Edmonton is a winter city. We have big winters and we need a big snow-clearing toolkit to make streets, paths, lanes and sidewalks safe for Edmontonians, no matter how they travel. These tools include plowing, blading, sand, blowers, and mixtures of salt and sand.
Snow and ice control measures that worked well historically may not work as well today due to our changing climate. We experience more freeze/thaw cycles, freezing rain and unpredictable weather than we used to.
There has been a lot of debate recently surrounding the use of anti-icing brine (calcium chloride), so let’s unpack City Council’s decision about the use of calcium chloride in Edmonton.
The City discontinued the direct application of calcium chloride anti-icing brine on city roadways. Calcium chloride will continue to be applied to bike lanes, City-maintained sidewalks and active paths, and will continue to be used as a pre-wetting agent to ensure the sand and salt adhere to the snow and ice accumulation on the road surface.
The province and surrounding municipalities will continue to use calcium chloride brine on Anthony Henday Drive and their municipal roads.
Council’s decision on calcium chloride use does not change the goal of the Snow & Ice team: to ensure safe mobility throughout Edmonton’s transportation network during the winter season. City crews are prepared and capable of dealing with this winter’s snow and ice events. You can take that to the (snow) bank.
The use of salts (sodium chloride, calcium chloride or others) is essential for safety in every city that experiences winter weather, and is a reality for people who live in northern cities like Edmonton. Salt helps snow and ice melt and is most effective in countering freezing rain, which is now more common in Edmonton. There are other alternatives to salt (sodium chloride) and calcium chloride anti-icing brine, but they are significantly more expensive and have their own trade-offs.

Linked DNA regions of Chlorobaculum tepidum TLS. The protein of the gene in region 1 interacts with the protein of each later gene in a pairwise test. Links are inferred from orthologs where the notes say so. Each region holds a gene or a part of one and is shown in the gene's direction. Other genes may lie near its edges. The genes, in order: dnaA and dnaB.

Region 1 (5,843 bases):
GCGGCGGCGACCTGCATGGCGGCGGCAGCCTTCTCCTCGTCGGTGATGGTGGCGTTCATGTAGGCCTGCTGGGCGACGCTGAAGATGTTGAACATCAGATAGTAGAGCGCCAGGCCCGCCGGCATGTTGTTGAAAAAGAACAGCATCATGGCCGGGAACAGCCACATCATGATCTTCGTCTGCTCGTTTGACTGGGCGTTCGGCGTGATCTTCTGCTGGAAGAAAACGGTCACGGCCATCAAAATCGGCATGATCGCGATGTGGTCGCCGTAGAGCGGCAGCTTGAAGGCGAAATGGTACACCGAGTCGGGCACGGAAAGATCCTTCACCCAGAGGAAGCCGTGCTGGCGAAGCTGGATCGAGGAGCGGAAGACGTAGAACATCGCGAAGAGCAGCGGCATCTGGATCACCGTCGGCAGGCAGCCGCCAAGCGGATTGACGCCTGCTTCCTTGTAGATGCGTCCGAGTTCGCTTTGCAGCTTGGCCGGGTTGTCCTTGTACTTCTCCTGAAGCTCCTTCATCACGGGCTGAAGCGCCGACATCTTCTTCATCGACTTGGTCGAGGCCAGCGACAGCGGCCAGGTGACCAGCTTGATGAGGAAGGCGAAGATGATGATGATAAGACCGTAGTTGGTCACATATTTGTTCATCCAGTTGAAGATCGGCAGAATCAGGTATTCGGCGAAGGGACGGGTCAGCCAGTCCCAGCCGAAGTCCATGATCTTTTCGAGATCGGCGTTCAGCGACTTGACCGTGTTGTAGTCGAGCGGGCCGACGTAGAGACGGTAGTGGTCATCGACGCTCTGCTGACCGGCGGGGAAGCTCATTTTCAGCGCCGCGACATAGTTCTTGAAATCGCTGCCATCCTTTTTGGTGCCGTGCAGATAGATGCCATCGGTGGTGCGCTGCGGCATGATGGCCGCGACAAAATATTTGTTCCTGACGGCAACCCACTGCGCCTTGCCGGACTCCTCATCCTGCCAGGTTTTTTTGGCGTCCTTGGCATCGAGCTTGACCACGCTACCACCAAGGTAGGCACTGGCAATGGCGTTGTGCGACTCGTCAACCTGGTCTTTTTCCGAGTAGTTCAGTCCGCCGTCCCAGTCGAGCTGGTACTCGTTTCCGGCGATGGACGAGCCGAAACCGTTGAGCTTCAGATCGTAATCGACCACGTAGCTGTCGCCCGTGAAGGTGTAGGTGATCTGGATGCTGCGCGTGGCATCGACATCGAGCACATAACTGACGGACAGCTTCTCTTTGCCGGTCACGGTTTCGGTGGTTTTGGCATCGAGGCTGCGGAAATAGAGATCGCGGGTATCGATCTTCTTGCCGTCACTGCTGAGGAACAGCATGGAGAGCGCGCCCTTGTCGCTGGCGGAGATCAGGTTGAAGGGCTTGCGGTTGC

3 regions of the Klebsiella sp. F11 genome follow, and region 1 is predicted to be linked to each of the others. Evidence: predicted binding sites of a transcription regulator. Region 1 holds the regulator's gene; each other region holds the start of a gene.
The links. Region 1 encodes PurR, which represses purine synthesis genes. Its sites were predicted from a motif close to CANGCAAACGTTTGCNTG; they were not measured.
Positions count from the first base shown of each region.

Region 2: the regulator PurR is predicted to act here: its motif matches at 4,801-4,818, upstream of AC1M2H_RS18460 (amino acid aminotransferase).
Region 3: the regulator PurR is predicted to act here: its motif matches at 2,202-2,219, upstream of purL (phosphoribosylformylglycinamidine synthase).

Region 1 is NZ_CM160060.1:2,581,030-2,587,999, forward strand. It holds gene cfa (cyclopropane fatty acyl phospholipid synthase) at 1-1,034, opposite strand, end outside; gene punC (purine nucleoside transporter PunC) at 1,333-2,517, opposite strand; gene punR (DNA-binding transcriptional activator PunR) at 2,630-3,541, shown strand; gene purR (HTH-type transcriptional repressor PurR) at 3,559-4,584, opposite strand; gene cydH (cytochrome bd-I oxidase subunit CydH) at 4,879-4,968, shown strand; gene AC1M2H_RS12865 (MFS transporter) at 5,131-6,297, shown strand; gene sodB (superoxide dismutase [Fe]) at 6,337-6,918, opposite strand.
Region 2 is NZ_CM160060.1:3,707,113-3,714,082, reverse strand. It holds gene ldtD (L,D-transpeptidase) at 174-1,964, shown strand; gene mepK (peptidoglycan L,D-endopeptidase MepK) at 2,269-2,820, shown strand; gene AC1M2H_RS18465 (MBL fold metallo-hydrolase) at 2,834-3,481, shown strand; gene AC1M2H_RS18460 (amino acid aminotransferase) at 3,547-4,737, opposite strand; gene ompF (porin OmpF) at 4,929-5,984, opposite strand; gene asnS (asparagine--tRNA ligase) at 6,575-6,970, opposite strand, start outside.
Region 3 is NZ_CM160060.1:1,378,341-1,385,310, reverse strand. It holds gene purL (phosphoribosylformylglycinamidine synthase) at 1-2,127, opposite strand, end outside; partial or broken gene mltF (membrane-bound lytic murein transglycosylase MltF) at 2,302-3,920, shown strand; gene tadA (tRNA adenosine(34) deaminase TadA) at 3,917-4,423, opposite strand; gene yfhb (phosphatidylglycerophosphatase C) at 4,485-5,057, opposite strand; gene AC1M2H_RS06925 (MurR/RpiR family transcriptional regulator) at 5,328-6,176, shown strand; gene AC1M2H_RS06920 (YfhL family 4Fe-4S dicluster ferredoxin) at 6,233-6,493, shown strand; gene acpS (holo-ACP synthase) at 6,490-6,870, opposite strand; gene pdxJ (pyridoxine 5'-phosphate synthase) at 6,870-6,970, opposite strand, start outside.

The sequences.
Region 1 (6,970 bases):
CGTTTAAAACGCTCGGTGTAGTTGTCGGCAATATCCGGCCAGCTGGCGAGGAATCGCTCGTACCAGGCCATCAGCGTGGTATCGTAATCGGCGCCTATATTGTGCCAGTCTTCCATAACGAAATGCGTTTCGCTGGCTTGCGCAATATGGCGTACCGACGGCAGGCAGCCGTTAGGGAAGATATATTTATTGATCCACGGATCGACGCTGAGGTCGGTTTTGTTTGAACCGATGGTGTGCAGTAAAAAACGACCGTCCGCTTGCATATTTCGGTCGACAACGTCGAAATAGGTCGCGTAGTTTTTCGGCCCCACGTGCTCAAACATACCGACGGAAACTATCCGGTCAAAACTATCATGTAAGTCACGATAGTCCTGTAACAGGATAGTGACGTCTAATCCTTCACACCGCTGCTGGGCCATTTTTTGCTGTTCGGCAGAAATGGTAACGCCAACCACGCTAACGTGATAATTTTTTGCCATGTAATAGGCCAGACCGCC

Without anti-icing brine in our toolkit, the ability for crews to clear snow and ice down to bare pavement may be limited and weather dependent. This is because anti-icers help prevent snow and ice from sticking to pavement in the first place, making it easier for plows to clear. Without this tool, a snowpack may be more likely to form on roadways. We will focus on plowing and blading, and on using sand, salt and chip to improve traction on snowpack. Crews will strive to achieve a similar standard of snow clearing that Edmontonians expect.
While we can’t fully predict the impact of not using anti-icing brine (calcium chloride) this season, our focus is still on ensuring safe travels for Edmontonians – whether they walk, cycle or drive. The City introduced anti-icing brine to its snow and ice clearing toolkit to improve safety. Without anti-icing brine, it may be difficult to attain bare pavement, and motorists may be driving on snowpack. However, we will continue monitoring the impact of our snow and ice program this winter and will report back to City Council in the spring.
After conversations with Council, Administration explored different snow and ice control options other than sand, including anti-icing agents, to achieve safe conditions and increased mobility. The use of calcium chloride allowed the City to continue to strive towards Vision Zero’s goals and build a healthy, climate resilient city.
Simply put: for your safety. At the direction of Council, the City of Edmonton is using an anti-icing brine to help improve the safety of winter sidewalks, active pathways and bike lanes. Anti-icing brine, like salt, helps break the bond between snow, ice and pavement, which makes it easier for crews to efficiently clear snow.
Anti-icer is used in many municipalities in the northern hemisphere, including New York City, Moscow and; Helsinki. Closer to home, it is used by the City of Calgary, and by the Province of Alberta on roads and highways , including Anthony Henday Drive.
We’re ready for the challenges winter will throw at us, and we’re ready to do our part in keeping Edmontonians moving and thriving – whether they’re on the road, in a bike lane, or on a sidewalk.